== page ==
If you gain value from the 100 articles Jamey publishes on his blog each year, please consider championing this content!

13 Comments on “How Gloomhaven and Xia Encourage Modding and Fan-Generated Content

  1. I have definitely printed fan generated content and brought it into my games. I’m interested in checking out a recently FB mentioned Viticulture variant, once I get familiar with the actual game first.

    I’ve actually had a negative experience trying to create my own piece of fan made art too. I asked Michael Coe (Gamelyn) if he’d be willing to share the photoshop file or template of the player board for Tiny Epic Western. I thought it might be really fun to put a family set of ‘gunslingers’ together. I figured just a template file wouldn’t be a big ask, but Michael responded that he hadn’t made it available to fans and didn’t have any plans to.

    If I’m being honest – and I acknowledge it’s selfish – but it sort of dampened my enthusiasm. I had a head full of steam and had already started imaging my kid’s reactions to seeing their faces on a player card, and the rejection stung. It’s not right, but it did take some of the shine off of their games for me too. Just being honest.

    1. Thanks for sharing, Dusty. I can relate to Michael’s response, though I’m trying to be more open about sharing those types of files. For me, I’ve been hesitant to share that type of content because (a) I worry about someone abusing that access and either using it to print out their own version of the game or by selling it and (b) I know the sheer expense that went into creating that content in the first place. But I also see it from your perspective–it’s an opportunity lost. I’m going to be more open about sharing that type of content in the future.

  2. “I’m not sure exactly what prompted this thought, but it struck me earlier this week”
    Earlier this week I asked you about Uwe Rosenberg making suggestions to Viticulutre.
    + Your bracket tournament post.
    + “My Little Scythe” winning best PnP.

    I made a simple home-rules automa for the Tuscany area control star map to emulate competition.

    “they can create and distribute as much as they like, as long as they don’t sell it, and second it gives some legal protection in case someone were to breach the license agreement.”
    – Cody

    Jamey, with regards to My Little Scythe. Did you give a Creative Commons licensing for that to keep it a free product? Or did you have to create a contract? Surely the designer would have to sign a contract with you if he wanted to sell it with the Scythe name? I think it would be unfair to you if that was not the case.

    1. That very may well have been the inspiration! :)

      For the My Little Scythe print-and-play, as far as my memory serves me, the first I learned of it was when Hoby posted it on BGG roughly a year ago. He wasn’t selling it, he was very clear it wasn’t an official Stonemaier product, and it didn’t use any art or graphic design from Scythe, so I just commented on how I appreciated him making a cool thing on his own.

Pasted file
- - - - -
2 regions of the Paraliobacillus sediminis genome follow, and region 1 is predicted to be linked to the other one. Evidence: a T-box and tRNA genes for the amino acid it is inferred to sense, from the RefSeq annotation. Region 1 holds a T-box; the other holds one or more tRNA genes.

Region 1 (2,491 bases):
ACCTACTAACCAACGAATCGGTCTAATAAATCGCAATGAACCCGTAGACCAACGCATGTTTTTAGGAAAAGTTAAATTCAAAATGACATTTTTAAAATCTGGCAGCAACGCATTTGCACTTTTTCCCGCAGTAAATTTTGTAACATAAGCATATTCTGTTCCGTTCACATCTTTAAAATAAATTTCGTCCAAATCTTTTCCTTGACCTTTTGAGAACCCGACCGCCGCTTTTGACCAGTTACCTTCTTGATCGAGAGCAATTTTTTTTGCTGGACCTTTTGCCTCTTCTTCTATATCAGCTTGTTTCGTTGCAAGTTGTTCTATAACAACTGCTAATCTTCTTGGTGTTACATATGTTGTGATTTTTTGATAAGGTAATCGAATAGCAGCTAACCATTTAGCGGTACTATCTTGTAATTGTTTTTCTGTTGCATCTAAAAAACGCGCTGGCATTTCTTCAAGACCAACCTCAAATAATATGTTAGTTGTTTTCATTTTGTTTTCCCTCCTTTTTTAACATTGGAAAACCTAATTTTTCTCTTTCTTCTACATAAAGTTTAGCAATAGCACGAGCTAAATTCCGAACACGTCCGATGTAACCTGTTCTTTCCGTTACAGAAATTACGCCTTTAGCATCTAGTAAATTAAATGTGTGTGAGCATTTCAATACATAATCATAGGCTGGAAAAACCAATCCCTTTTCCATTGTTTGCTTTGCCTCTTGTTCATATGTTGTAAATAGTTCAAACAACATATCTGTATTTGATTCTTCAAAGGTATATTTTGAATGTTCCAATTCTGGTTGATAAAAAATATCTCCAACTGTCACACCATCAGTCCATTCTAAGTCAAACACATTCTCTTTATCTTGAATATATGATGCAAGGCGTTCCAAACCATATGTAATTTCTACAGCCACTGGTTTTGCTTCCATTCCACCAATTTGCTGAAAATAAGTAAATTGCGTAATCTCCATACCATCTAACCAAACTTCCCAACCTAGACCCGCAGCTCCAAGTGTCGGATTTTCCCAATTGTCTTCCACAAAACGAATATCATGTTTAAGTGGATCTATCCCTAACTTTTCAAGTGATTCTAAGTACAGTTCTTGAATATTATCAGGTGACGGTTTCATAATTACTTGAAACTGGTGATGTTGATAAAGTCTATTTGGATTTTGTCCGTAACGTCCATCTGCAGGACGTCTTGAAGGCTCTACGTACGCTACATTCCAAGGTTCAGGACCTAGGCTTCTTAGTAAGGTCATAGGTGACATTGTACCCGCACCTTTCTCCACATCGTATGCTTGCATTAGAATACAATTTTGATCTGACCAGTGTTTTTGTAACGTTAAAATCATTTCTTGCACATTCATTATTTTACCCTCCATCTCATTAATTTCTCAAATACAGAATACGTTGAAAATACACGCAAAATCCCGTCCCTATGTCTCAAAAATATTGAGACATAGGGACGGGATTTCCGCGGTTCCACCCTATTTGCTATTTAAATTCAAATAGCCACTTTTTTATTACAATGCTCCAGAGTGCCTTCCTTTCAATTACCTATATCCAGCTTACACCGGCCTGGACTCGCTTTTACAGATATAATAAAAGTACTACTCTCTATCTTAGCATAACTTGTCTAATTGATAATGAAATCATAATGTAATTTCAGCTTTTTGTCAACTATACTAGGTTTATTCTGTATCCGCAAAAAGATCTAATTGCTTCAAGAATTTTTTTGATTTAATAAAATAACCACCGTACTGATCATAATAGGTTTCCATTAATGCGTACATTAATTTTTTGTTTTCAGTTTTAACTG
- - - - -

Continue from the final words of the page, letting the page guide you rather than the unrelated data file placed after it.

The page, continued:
1. Yes, it’s a nice story.

        It’s “funny”, that just yesterday I read a post about the dark side of fan mods. About a guy that made a star trek game based off another star trek game. The post said his game won the Golden Geek Award for best PnP 2016. He love buzz and the community around it. Then a random publisher told him they would publish it to make money, seduced the guy into pulling down the free PnP files. That caused the community to become upset and dissipate. Because of the community’s new mood the publisher cut off communication with the designer. I think Morten published the article.

        I suppose having clear mod and IP guidelines, like Cody has, can indirectly protect fans from experienced business sharks and wolves.

        1. I should add: if the original publisher wants to publish it then that is a different story, a lovely Hollywoodesque story.

  3. Often, creators have and will make digital assets available so fan-created content is easier to make, and easier to fit into the production game. I just listened to the Board Games Insider podcast, where the problem of counterfeit games came up. This is not an issue with an individual making a full copy of the game, but rather a manufacturer copying and selling the game at scale, often even through sales channels like Amazon.

    Fan-created content is usually pretty great and sometimes better than what was originally done. It’s a million humans with a million typewriters, one-upping the old adage. I remember the best explanations of what was happening on the show “Lost” came from the fans. So I agree fan-created content should be embraced and supported.

    I suppose if you aren’t putting out every. single. file. out there it’s not as much of a worry, but making it easier for counterfeiters to rip-off my customers would give me pause too. It’s a tight line to walk, no? It’s important to note, this isn’t about protecting sales or profits; I haven’t met anyone in this business that takes that approach. It’s about consumers being duped into purchasing a product with lower-quality components.